Archives for September, 2013

What a difference three years can make. In 2010, First Wind tried to do an initial public offering, but never made it out of the gate. Last Friday, in a sign of wind power’s now-entrenched place on the U.S. energy landscape, Pattern Energy Group had a successful IPO, raising $352 million. Of course, there was more that was different about…

Everyone who works on energy futures – myself included – spends a great deal of time envisioning and then evaluating the scientific, technical, policy, and behavioral factors needed to initiate and sustain these shifts. We recently completed a study of what it would take in western North America to expand the deployment of solar power…

Many of us stash a flashlight for emergencies, only to find that when the time comes to use it, the batteries have run out. The problem of how to achieve efficient, lightweight energy storage plagues everything from flashlights to electric cars. But what if you could bypass it altogether? That’s what Ann Makosinski of Canada…

By John Perlin Many people believe that solar energy is a twentieth century phenomenon, untried and untested. But I discovered through writing my new book Let It Shine: The 6000-Year Story of Solar Energy that houses have been designed since Neolithic times to scoop up sunlight in winter; that over the last three thousand years people have used solar concentrators…

The United Kingdom may not be an Arctic nation, but it has a unique perch on the front line of the dramatic change reshaping the polar north. The U.K. government now is preparing to unveil an Arctic policy framework, its own version of the strategy documents  put forth by nations in the thick of decision-making…

The Arctic’s melt season has concluded, and this year the sea ice rebounded from its historic ow last year, according to a release Friday from the National Snow and Ice Data Center (NSIDC). Sea ice extent fell to its lowest level of 2013 on September 13, reaching  1.97 million square miles (5.10 million square kilometers).…

The Obama administration on Friday unveiled the first-ever national limits for carbon emissions from new power plants in the United States–a step that seeks to reshape the debate on climate change in the inevitable political and legal battles that lie ahead. (See related, “Four Ways to Look at Global Carbon Footprints.”) “We must meet our…

Birds face numerous human-made perils on their survival, ranging from collisions with structures and poisoning by pesticides to attacks by pet felines who are allowed to roam outdoors, despite pleas by conservationists to keep them inside.  And they’re further imperiled by loss of habitat areas crucial for breeding and wintering, due to encroachment by human…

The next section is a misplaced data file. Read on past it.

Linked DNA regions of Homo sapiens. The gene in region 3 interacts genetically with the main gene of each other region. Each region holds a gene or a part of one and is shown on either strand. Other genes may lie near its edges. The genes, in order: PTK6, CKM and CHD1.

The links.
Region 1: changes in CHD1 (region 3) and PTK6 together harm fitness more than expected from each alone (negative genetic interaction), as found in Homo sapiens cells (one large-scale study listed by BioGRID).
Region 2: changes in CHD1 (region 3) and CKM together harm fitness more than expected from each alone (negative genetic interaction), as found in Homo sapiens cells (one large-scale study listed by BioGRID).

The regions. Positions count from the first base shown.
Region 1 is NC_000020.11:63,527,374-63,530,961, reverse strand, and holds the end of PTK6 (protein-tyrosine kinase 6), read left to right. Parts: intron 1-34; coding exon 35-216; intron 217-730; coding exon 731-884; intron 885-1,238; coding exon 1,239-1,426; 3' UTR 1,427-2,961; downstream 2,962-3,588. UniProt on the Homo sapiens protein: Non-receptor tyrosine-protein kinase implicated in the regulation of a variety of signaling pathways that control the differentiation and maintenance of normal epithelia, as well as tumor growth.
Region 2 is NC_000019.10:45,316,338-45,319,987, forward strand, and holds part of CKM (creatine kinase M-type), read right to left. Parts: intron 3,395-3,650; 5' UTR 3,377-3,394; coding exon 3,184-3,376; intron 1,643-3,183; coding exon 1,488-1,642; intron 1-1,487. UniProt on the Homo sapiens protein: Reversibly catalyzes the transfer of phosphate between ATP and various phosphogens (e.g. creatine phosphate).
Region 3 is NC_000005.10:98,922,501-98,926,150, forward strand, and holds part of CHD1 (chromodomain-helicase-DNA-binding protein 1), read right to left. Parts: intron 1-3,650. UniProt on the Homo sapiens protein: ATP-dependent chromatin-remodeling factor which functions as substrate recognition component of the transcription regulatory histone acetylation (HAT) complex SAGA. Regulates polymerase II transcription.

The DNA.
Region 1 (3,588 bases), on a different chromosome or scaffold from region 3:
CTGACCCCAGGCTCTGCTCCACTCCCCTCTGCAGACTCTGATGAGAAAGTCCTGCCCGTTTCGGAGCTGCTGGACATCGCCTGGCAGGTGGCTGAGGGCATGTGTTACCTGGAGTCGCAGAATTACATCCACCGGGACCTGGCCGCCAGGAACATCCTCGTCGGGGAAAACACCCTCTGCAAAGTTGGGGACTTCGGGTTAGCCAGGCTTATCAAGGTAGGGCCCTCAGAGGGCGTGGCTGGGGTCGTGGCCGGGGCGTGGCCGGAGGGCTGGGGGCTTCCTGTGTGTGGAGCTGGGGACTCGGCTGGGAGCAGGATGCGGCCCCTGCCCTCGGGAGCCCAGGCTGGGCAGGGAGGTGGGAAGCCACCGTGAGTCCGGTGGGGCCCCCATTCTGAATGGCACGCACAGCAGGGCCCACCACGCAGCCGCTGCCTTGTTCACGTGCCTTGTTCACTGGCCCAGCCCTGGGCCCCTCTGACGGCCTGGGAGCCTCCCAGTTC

Long-awaited research results suggest methane leakage small.

By Jay Egg Imagine a home in which the temperature is always comfortable, yet the heating and cooling system is out of sight. That system performs efficiently but doesn’t require extensive maintenance or knowledge on the part of the owners. The air smells fresh; you can hear the birds chirping and the wind rustling lazily…

How does a utility increase the amount of wind energy powering homes without putting up more turbines? You make sure every watt generated – or close to it – makes its way onto the grid. (See related quiz: “What You Don’t Know About Wind Energy.”) That’s what Maui Electric Company said [PDF] it’s doing, announcing changes in…

… in three regions. When it comes to climate change, coal, the dirtiest of the fossil fuels, is a definite baddie — BTU for BTU, burning it puts out almost 30 percent more carbon dioxide (CO2) than burning petroleum and about 78 percent more CO2 than natural gas. Want to fight climate change? Then you…

A newly published study by U.S. Fish and Wildlife Service researchers says that wind energy facilities have killed at least 85 golden and bald eagles between 1997 and 2012—and that eagle fatalities possibly may be much higher. The study also indicates that eagle deaths have increased dramatically in recent years as the nation has turned…

Q Given the receding sea ice in the Arctic, and increased interest in developing its resources, what do we need to know more about? Rate the options below. The Arctic is currently changing in ways we are still trying to grasp, but it is already dramatically, undeniably different than it was just 30 years ago.…

As half of Venezuela, including much of the capital Caracas, plunged into darkness during electrical outages Tuesday, the country’s president used Twitter to go on the offensive. Saying that his government had stabilized the electrical system while directing blame for the outage at political opponents, President Nicolas Maduro posted on Twitter, “It’s evident that behind…